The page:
Last week in Olympia my mother and I went blackberry picking twice, and ended up picking something like 35 cups of berries. If we didn’t love the wild blackberry so much, we might have spared some of our picking time for the many other forageables we encountered out in the brush. As Langdon Cook at Fat of the Land has shown, there are so many interesting wild edible plants out there, especially in the Northwest. The blackberry’s own rubus family made several additional appearances in our path, such as this salmonberry:
I’m not a particular fan of this rubus, although salmonberries are indeed very pretty. Some people love their mild taste, but I think they’re kind of insipid. I’m more partial to another rubus, however: black caps. From their looks, I’m guessing they are closely related to the domesticated black raspberry:
Black caps taste somewhat like raspberries, but they have a distinct, tannin-y cabernet overtone that sticks in your mouth. They are excellent for munching when you’re out traipsing through the brush. They’re fairly delicate, though. We picked some and put them into their own plastic bag, but by the end of the day they had gotten fairly mashed.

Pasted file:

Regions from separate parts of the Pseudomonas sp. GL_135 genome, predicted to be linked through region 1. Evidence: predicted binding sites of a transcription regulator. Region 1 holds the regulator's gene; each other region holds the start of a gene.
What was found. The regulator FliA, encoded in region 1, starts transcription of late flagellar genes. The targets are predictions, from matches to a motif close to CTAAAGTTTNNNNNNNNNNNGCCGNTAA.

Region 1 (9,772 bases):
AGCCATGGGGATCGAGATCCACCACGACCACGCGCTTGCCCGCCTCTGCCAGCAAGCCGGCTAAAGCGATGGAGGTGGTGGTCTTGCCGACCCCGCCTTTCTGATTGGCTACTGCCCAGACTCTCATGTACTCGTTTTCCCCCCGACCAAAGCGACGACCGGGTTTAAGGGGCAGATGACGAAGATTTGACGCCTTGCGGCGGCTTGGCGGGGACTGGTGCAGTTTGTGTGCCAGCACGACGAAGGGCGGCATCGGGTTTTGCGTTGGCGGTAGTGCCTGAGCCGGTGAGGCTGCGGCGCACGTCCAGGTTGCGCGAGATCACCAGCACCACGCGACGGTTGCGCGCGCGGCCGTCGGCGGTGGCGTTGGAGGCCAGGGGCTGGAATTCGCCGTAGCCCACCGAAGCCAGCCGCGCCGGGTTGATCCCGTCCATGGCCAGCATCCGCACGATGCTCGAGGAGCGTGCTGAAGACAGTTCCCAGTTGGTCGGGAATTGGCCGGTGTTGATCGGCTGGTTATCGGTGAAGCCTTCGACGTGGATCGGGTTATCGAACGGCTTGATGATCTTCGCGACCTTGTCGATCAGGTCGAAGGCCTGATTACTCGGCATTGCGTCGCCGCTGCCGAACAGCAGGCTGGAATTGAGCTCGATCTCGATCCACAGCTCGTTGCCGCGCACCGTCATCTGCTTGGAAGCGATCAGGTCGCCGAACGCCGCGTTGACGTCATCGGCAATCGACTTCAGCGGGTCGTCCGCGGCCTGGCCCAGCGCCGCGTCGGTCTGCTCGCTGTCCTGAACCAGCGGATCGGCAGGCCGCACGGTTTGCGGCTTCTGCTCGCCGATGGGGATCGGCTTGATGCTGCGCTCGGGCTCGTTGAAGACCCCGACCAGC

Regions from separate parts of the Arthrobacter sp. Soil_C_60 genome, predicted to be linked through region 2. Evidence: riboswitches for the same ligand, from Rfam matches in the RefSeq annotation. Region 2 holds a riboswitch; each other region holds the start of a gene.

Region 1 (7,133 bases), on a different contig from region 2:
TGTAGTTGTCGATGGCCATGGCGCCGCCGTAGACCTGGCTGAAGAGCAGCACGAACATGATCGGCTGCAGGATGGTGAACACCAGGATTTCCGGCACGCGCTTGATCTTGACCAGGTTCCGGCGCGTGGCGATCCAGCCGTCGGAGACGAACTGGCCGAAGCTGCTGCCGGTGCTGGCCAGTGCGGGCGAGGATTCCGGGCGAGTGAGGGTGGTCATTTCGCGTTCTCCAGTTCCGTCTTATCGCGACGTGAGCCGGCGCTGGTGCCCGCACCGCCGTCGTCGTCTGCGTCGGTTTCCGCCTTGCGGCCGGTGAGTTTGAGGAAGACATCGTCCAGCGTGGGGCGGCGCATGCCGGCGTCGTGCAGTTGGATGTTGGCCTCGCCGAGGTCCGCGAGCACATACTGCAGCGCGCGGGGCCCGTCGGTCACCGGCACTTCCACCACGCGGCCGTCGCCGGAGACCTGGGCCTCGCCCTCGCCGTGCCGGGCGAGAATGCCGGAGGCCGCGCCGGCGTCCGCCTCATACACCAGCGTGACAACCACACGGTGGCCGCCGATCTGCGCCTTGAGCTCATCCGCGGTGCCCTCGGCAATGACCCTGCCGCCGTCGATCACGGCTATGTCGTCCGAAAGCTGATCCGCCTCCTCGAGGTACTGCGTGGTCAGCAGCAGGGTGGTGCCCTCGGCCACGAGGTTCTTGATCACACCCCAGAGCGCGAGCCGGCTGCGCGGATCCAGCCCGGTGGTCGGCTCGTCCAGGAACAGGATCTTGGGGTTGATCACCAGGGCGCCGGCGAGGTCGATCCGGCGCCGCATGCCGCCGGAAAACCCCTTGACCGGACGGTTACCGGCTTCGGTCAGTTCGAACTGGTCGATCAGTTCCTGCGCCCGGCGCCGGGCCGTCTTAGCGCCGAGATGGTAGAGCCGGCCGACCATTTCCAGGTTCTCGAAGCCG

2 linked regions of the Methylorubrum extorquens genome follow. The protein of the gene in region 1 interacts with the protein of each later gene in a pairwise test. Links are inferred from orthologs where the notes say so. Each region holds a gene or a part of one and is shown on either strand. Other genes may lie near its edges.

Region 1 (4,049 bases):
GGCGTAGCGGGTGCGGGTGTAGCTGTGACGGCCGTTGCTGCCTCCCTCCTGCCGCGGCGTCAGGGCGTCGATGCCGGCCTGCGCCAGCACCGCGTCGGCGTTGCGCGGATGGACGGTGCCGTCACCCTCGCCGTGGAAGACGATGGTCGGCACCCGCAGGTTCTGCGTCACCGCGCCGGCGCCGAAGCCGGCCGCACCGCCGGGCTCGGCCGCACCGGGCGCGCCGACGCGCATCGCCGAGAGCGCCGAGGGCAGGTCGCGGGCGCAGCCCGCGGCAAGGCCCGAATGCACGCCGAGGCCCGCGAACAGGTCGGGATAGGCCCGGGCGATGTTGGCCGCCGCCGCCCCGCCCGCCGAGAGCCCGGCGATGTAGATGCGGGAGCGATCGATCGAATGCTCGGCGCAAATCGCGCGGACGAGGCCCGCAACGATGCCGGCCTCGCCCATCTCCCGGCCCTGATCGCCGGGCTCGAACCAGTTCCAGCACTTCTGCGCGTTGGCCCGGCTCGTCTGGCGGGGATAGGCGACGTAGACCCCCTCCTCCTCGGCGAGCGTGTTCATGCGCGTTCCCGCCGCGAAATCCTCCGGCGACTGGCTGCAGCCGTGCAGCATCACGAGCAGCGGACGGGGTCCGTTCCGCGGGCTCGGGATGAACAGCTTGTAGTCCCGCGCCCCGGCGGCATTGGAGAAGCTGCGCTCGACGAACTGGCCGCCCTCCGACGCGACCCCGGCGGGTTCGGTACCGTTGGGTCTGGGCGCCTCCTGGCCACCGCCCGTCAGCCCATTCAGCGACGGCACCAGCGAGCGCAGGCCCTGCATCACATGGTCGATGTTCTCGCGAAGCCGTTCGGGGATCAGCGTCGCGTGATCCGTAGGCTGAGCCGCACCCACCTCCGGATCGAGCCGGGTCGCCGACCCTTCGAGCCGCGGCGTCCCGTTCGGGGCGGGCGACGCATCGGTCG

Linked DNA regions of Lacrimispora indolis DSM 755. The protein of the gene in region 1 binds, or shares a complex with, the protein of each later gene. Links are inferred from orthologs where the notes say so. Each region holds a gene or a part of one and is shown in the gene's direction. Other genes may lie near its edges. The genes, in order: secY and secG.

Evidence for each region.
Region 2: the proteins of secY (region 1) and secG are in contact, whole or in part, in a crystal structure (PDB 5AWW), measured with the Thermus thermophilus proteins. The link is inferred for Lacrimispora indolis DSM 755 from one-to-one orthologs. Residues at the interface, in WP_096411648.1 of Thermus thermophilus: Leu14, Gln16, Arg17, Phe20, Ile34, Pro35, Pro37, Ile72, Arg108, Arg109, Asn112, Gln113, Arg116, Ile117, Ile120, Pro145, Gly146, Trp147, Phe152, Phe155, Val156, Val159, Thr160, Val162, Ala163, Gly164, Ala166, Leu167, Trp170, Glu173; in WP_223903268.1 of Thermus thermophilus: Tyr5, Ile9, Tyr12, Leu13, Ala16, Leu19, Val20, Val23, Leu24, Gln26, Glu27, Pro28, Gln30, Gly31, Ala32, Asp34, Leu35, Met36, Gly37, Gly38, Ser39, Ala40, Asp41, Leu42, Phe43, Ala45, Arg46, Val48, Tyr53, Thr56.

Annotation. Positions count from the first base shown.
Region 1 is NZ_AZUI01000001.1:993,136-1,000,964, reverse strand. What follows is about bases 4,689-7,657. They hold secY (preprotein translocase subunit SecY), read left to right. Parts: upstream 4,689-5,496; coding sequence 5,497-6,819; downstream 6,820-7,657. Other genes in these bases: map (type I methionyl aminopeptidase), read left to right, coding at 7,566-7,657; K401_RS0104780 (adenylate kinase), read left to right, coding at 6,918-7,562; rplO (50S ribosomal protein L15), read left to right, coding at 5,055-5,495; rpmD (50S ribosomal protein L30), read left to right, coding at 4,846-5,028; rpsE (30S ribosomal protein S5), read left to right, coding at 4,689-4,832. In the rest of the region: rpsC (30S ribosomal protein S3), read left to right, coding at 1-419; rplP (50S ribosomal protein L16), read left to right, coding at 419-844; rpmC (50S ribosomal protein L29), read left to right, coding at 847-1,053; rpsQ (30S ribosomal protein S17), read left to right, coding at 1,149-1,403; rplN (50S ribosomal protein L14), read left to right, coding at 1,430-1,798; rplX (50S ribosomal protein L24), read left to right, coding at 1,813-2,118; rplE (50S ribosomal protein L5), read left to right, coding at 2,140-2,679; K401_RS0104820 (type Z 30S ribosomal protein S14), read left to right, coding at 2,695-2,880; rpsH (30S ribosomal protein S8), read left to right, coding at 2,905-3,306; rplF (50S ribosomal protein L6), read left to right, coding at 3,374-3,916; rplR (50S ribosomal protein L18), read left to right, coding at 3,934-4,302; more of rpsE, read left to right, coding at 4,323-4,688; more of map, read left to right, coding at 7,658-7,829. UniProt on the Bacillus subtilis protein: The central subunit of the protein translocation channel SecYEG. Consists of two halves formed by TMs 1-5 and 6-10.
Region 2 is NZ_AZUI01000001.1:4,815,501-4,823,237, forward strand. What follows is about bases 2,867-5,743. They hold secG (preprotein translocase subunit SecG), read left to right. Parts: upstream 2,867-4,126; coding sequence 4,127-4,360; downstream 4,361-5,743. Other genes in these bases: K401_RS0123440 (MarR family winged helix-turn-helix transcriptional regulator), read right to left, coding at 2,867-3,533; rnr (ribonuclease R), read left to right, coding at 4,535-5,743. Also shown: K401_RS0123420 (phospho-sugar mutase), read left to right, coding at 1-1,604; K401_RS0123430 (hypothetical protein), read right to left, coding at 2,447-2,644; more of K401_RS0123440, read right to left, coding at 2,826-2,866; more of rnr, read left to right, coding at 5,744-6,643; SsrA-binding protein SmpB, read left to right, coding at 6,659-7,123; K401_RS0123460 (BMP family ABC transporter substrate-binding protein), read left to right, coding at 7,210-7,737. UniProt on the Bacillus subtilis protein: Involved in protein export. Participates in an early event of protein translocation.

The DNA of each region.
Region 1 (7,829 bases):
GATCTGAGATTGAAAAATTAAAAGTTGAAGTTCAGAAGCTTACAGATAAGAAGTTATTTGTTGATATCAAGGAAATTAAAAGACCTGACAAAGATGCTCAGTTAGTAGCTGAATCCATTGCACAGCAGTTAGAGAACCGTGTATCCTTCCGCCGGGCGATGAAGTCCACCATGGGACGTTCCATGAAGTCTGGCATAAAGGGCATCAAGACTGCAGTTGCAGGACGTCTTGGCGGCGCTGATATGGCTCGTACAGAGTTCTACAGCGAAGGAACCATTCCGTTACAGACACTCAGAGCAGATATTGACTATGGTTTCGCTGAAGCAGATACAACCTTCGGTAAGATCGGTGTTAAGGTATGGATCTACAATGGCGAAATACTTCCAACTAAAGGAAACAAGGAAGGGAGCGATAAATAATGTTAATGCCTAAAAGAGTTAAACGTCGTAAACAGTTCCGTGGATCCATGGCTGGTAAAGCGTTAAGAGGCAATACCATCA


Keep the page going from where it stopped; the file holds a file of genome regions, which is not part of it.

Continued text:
Lastly in the rubus category, we found some thimble berries. They have a pleasant floral raspberry taste, but they’re not really fleshy enough to be worth picking – at least, not when there are blackberries and black caps around. Moving away from rubus, we found plenty of red huckleberry bushes:
Red huckleberries are grassy and sweet and acidic, like little orbs of rhubarb juice. I might make some red huckleberry syrup for cocktails at some point.
We also encountered many wild hazelnut trees, which were already bearing unripe hazelnuts encased in prickly husks. The nuts inside were a lovely tawny color:
Come fall, these hazelnuts will get darker and be ready to harvest.
The final forageable plant we encountered, which I had no desire to actually collect, was stinging nettles. Langdon Cook has detailed many culinary uses for nettles, and they’ve even been a topic on The Kitchn. They’re reportedly very good for your health. Unless, of course, you accidentally touch one. Which I did. Repeatedly.
You can identify stinging nettles visually by the toothed leaves and bushy structure. And you can identify them aurally by the extreme cursing you make when you accidentally touch one. If you’re going to forage nettles, bring some thick gloves.
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